In an emergency, a new country, a new environment, under pressure, there are inevitable mistakes, rash judgements, conflict, despite the best efforts to avoid them – after the earthquake, for example, medical teams were criticised for performing too many amputations. In such chaos, emergency teams are also accountable for responsible for basic financial accountability to donors – Under pressure from head office, I had to battle between spending two days sorting the finance paperwork, knowing that it would slow crucial construction work at the camps. Constantly in the back of my mind, adding to the multitude of stresses and the drowning of many of the usual social rules under the onslaught of the cholera waves, was a long global history of badly managed disaster responses, with Haiti at the centre of many of them.
In fact, with the centres largely up and running, most of my days actually consist of only one or two hours at the treatment centres – there is breakfast at the hotel, early mornings in the depot, late mornings in the Dominican Republic to procure material before the siesta, meetings, supervision of staff and sub-contractors, the odd joke, evenings in the camps, late evenings on the paperwork – and a society outside trying to live normally outside our odd bubble of cholera warfare (and, indeed, in the case of jobs and local business, profit from it).
Negotiation is the bread and butter of this Haitian emergency response – I had to procure everything, from tarpaulins to spades to a blind eye at the border crossing – Usually a clever bit of barter, involved a couple of cheeky tricks, white lies, an intellectual battle arguing of each arguing why the other is overcharging, then with a joke, a handshake, with hopefully a dollop of mutual respect, and a cheeky internal chuckle for the thrill of the game. The constant search for supplies gave me a whistle-stop tour of the northern Haitian elite, from dirty-handed politicians to drug dealers, brothel owners and opportunists. I kept bumping into the appropriately named Haitian-American, Handy, at the residence of an inappropriately named politican named ‘Estime’. Most confident of men about town, and never seen without his gold-laced baseball cap, I first met him with a vague interest in renting his house, when he was rifling through a massive box and optimistically stuffing every pocket of his trousers with handfuls of condoms – I regularly saw him at the hotel, apparently abashedly and sensitively trying to chat up a different girl every night.
Back in the Dominican Republic, and many people seem to walk around with an unfamiliar happy-go-lucky smile, which I first encountered in a barrel-bellied and toothy-grinned Dominican trucker in front of the Brazilian soap operas in our Haitian bank. I am staying in a clean hotel, one of many new buildings constructed with minimal permissions, with air-conditioning and good coffee, at half the price I pay in a Haiti devoid of mid-range economies, but where I arrived on the back of a motorbike so stripped-down it could have been a bicycle, and ridden helmetless and one-handed by a boy who was probably no more than 12.
Two weeks further down the road, and the situation changed immeasurably. Cholera is, for the moment in the North-East, on the retreat. Our overwhelmed centres are now half occupied, our tired staff beginning to take a breather, and Haitian radio is full of optimistic messages for the new year – it will certainly be interesting: the ever-present threat of a resurgent cholera epidemic, the next stage of election results and inevitable riots in early January, and the 12th January anniversary of last years’ earthquake.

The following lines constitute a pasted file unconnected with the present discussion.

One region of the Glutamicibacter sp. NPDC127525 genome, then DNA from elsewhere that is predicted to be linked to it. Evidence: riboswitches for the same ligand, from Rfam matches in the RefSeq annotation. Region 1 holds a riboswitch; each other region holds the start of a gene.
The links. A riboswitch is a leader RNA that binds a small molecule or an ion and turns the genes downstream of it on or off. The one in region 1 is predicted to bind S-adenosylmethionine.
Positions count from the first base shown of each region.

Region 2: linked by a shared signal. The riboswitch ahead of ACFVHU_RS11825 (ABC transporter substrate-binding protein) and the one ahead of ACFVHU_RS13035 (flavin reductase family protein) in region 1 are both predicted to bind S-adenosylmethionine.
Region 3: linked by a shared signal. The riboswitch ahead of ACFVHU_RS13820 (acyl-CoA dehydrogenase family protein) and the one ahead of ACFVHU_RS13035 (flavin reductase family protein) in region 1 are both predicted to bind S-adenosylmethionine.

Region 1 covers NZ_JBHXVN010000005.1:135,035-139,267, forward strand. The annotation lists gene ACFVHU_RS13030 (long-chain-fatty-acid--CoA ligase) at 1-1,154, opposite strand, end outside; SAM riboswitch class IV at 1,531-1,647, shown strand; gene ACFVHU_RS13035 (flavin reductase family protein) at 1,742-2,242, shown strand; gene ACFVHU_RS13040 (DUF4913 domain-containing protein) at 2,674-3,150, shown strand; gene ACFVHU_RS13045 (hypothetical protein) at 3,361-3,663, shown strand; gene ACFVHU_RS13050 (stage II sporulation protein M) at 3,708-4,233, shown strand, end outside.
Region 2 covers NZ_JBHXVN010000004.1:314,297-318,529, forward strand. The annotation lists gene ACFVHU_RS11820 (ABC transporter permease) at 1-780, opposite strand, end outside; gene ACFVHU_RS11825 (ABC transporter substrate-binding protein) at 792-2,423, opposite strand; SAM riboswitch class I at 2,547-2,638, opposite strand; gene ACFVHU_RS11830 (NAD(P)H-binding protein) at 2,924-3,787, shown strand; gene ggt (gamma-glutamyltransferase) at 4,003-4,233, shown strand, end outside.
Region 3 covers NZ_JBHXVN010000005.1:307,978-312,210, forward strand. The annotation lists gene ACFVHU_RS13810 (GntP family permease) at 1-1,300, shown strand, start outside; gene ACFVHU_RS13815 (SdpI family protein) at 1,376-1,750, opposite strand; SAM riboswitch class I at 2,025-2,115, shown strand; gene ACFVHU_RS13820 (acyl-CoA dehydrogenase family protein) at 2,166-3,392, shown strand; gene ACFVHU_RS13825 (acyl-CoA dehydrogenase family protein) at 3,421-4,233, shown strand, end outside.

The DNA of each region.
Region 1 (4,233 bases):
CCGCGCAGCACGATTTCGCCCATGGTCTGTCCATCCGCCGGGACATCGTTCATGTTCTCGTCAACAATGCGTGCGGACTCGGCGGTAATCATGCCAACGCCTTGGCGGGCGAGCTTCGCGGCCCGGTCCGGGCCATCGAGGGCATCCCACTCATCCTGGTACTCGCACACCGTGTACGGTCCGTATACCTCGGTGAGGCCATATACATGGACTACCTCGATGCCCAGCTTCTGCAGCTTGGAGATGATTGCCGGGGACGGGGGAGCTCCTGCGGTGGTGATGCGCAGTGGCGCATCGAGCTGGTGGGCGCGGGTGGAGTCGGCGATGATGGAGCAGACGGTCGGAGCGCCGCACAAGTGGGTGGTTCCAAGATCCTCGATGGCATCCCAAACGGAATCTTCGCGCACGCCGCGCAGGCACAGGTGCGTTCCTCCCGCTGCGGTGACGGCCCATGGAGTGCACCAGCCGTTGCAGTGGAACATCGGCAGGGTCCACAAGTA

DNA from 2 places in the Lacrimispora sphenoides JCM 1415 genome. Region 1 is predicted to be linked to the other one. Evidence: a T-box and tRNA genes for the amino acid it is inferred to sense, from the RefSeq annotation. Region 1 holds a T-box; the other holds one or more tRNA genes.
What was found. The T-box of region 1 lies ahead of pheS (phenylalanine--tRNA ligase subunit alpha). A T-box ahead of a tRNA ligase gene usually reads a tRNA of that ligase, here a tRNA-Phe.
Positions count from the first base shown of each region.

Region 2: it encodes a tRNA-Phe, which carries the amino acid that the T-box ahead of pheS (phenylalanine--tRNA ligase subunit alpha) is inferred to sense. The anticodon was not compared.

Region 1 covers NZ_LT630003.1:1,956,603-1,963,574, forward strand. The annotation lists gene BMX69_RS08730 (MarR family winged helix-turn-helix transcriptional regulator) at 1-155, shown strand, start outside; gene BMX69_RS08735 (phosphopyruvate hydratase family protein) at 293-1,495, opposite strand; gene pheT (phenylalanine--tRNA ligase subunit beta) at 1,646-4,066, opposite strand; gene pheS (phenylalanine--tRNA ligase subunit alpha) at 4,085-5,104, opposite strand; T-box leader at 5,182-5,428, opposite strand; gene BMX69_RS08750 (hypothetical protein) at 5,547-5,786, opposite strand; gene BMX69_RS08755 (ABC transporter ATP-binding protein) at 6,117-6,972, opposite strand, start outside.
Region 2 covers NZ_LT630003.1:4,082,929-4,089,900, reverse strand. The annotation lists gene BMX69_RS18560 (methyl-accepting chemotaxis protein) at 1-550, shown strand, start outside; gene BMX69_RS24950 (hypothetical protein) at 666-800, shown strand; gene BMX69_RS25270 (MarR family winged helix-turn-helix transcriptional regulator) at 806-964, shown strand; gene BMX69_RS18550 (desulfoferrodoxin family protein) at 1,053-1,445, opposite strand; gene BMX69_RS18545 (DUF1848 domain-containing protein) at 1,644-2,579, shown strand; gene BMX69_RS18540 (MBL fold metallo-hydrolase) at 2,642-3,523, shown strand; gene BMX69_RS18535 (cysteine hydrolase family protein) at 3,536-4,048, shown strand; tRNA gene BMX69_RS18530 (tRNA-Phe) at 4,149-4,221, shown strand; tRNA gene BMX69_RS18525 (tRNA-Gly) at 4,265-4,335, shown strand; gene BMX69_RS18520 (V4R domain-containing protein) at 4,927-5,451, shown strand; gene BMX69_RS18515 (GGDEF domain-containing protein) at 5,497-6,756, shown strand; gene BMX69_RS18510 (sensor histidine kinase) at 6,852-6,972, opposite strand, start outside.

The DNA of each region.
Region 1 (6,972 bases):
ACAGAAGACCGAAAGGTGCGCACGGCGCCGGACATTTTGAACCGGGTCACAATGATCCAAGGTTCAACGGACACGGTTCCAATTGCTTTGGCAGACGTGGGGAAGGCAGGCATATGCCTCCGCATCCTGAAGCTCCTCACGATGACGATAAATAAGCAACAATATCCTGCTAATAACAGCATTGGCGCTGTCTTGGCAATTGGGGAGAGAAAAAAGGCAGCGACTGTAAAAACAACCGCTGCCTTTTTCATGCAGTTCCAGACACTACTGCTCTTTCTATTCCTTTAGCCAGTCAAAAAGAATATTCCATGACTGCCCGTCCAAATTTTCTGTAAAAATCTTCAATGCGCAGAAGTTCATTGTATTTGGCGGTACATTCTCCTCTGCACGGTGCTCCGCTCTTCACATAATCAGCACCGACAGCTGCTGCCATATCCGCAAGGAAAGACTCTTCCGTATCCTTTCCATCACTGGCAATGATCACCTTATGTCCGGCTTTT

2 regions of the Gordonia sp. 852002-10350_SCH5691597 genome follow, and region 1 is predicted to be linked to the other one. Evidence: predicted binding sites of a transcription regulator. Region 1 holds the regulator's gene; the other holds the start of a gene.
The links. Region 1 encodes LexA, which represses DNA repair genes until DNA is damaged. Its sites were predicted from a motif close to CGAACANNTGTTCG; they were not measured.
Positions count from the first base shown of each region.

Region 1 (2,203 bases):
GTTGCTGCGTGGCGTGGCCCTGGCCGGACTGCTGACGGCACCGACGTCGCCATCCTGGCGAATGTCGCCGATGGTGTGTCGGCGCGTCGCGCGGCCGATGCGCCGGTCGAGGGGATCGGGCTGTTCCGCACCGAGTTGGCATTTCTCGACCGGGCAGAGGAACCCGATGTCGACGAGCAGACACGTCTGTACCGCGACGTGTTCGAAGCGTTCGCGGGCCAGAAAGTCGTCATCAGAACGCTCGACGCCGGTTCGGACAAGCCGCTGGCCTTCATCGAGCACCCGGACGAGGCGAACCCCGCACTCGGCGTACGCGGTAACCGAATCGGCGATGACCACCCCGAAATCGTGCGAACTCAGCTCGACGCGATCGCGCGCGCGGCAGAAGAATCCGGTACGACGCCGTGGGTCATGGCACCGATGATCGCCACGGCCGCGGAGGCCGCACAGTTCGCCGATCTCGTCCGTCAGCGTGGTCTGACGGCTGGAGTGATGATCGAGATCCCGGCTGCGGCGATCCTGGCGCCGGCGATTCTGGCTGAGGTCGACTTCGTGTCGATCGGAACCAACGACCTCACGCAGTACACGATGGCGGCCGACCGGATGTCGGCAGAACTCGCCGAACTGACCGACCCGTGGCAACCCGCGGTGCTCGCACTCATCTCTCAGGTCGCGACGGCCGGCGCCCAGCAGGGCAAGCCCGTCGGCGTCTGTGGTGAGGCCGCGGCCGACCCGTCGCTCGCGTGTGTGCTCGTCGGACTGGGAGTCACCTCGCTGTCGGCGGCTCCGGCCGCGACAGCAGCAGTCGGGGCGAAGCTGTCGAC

And in Haiti’s reaction to this, I see the same opportunistic enjoy-life-while-you-can attitude to New year – I was under immense pressure to pay 300 staff salaries before the evening of the 31st, so that the obligatory rent-a-disco flatbed trucks could roll. I was looking forward to a beer and a dance with the logistics team, only to be told by a concerned driver that drunk Haitians on New Year’s Eve would be too dangerous for foreigners – I’d like to take my well–intentioned advisor on a Saturday night in any English town. Although motorbiking there may be a bad idea – yesterday I saw 3 motorbike accidents. One involved a motorbike carrying 3 people, which inexplicably veered off an empty road, spilling its passengers and somersaulting one of them down the road. We were travelling the opposite direction in the car, emblazoned with our medical name, and an expat nurse in the back seat. The driver began to slow down, we all hesitated, shocked at what had happened, and not quick enough to react, already late and under a great deal of pressure to deliver the promised salaries to four cholera centres over a large area, silently continued. I felt sick – I couldn’t explain why we hadn’t stopped – just one of life’s unsatisfactory eventualities that was momentarily decided for us, one of the rules that break down when society decides to live by the altered code of emergency or war.
On a more recent car ride, I was accompanied by: Gustave, my ‘homme des affaires’ driver who greases all the right people’s hands to get my goods through the stonewall of Haitian customs; Anthony, the charming Kenyan nurse with a mischievous sense of humour; Michel, the logistics-hater from Burundi, and Pierre ‘heeey maaan’ the translator, who has worked for years in nursing homes in the States and tried very hard on his chilled out New Yorker image. After plugging in our music systems, we spent a happy hour singing along to the same songs – amazingly all wired into us from our wildly different childhoods and memories on different continents – a truly profound moment, were it not for Bryan Adams.